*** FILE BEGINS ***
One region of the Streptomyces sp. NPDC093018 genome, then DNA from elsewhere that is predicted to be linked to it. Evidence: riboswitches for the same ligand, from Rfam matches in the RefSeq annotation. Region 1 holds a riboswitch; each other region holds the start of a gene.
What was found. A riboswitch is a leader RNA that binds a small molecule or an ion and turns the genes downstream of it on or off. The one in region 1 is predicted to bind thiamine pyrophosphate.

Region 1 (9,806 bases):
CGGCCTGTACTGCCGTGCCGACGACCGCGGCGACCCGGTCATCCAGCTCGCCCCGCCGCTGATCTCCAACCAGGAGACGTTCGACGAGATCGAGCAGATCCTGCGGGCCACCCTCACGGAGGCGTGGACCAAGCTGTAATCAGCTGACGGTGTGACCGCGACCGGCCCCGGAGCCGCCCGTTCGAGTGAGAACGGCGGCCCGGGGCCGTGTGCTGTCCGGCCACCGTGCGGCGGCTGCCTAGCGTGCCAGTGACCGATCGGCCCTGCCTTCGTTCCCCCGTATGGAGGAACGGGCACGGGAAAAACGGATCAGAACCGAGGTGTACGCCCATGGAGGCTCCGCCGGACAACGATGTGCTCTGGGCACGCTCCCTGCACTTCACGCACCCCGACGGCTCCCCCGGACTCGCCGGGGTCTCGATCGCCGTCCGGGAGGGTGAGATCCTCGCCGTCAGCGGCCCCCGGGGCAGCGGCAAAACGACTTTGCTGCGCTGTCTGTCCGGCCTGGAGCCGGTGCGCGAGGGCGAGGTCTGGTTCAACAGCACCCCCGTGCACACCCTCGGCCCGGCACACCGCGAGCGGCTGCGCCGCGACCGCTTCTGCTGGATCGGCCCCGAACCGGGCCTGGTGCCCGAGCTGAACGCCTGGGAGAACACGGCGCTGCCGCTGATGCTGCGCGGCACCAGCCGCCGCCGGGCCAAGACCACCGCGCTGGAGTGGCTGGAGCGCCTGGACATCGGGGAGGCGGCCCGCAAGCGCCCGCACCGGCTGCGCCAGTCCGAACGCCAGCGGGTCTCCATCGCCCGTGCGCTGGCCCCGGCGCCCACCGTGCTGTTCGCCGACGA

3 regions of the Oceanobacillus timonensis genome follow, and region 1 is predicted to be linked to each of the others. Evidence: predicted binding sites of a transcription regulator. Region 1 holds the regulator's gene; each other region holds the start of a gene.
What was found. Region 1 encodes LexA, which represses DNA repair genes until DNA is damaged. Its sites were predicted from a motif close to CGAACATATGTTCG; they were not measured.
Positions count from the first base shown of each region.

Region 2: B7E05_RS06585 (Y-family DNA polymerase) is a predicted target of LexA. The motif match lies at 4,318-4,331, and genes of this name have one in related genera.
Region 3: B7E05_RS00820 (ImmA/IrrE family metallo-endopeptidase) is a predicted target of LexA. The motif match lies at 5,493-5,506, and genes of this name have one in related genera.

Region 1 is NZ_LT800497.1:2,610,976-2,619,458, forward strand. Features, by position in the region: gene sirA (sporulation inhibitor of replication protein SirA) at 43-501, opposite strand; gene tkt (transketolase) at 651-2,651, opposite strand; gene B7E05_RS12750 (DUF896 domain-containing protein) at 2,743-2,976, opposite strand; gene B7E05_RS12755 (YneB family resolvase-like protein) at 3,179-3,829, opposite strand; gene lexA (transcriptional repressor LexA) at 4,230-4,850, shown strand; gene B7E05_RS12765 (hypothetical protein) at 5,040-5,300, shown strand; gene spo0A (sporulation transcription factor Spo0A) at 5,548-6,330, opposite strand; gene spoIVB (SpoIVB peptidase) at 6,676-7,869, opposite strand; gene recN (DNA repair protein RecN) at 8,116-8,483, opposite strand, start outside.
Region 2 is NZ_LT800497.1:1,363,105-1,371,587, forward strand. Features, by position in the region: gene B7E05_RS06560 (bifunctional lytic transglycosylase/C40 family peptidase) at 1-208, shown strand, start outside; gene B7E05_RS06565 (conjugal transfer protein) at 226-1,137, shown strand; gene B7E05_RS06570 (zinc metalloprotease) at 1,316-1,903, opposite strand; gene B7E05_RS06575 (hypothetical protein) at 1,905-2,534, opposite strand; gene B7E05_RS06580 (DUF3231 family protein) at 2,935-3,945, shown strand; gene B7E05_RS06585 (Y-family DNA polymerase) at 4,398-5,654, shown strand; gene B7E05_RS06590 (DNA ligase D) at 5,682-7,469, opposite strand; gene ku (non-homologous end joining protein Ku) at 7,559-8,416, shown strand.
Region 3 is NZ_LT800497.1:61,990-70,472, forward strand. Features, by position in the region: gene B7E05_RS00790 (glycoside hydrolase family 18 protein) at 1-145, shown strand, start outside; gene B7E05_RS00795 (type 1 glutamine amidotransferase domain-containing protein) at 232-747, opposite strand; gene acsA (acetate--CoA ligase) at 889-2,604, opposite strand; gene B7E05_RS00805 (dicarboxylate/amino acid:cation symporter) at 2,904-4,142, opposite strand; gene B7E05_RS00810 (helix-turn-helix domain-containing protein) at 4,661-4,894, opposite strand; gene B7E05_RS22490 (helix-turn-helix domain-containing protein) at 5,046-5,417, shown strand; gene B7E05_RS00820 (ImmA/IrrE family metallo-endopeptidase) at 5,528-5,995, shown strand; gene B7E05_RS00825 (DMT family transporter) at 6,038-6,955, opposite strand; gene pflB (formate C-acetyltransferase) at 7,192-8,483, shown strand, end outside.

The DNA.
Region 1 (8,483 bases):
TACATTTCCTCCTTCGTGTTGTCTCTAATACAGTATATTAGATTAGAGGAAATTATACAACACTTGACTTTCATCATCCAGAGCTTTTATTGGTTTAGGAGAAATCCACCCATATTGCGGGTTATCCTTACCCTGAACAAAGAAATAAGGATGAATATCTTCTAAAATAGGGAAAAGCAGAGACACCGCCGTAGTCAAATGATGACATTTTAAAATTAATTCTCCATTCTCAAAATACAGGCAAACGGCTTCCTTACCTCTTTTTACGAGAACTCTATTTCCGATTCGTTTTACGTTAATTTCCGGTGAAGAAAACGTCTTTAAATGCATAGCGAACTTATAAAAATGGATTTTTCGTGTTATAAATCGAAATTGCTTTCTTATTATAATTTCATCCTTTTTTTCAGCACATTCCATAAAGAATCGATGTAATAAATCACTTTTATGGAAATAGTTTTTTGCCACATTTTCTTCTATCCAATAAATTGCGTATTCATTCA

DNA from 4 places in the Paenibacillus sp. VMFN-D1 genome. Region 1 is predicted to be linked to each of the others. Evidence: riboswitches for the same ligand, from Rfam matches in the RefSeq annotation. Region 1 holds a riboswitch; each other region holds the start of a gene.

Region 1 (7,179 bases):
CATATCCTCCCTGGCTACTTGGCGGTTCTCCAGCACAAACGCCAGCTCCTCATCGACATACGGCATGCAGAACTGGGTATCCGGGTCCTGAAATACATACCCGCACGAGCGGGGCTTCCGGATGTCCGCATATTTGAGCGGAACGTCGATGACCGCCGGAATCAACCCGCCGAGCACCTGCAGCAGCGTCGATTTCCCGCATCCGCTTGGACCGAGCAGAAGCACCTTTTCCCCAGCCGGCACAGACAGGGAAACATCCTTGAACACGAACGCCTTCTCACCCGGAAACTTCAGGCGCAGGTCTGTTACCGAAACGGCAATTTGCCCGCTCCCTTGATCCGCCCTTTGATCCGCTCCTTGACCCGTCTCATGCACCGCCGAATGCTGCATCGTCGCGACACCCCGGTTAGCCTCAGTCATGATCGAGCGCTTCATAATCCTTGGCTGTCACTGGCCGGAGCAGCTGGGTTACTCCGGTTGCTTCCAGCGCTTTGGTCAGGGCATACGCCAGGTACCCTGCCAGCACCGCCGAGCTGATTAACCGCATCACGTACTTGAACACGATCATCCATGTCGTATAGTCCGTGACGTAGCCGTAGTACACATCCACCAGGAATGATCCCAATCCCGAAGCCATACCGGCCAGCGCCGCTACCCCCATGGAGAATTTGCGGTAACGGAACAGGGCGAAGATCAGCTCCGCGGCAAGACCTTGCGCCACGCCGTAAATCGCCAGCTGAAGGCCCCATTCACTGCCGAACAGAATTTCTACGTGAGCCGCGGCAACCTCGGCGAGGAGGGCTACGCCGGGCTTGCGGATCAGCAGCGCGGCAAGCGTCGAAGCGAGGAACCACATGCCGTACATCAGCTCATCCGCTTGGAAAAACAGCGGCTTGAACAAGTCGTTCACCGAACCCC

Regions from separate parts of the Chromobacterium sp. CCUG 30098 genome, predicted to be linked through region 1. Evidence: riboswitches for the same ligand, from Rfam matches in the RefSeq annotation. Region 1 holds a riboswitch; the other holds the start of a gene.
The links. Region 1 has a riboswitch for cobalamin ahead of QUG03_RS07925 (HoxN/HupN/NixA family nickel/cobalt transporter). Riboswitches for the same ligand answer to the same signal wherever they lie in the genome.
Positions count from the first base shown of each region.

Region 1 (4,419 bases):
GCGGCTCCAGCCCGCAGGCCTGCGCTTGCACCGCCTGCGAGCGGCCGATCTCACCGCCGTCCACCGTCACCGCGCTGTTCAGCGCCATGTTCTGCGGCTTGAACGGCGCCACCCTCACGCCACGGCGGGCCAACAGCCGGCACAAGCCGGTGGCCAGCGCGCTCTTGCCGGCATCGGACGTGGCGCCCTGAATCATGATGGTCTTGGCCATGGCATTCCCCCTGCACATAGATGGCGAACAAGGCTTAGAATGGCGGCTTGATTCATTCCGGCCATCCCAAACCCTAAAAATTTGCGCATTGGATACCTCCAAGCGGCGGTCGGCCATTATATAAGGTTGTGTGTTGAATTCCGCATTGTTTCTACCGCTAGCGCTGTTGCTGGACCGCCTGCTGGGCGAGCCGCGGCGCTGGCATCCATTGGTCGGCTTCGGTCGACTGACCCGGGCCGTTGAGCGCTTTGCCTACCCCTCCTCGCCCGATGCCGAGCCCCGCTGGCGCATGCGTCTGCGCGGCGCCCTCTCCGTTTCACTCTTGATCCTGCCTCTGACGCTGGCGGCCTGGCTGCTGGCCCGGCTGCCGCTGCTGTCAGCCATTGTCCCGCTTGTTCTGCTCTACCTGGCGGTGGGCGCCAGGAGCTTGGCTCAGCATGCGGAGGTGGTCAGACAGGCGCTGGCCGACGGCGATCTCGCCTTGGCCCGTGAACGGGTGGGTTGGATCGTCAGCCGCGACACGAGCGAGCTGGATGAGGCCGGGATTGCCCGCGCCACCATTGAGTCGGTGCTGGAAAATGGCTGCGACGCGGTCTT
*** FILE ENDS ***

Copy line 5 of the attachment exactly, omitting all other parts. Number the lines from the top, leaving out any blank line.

3 regions of the Oceanobacillus timonensis genome follow, and region 1 is predicted to be linked to each of the others. Evidence: predicted binding sites of a transcription regulator. Region 1 holds the regulator's gene; each other region holds the start of a gene.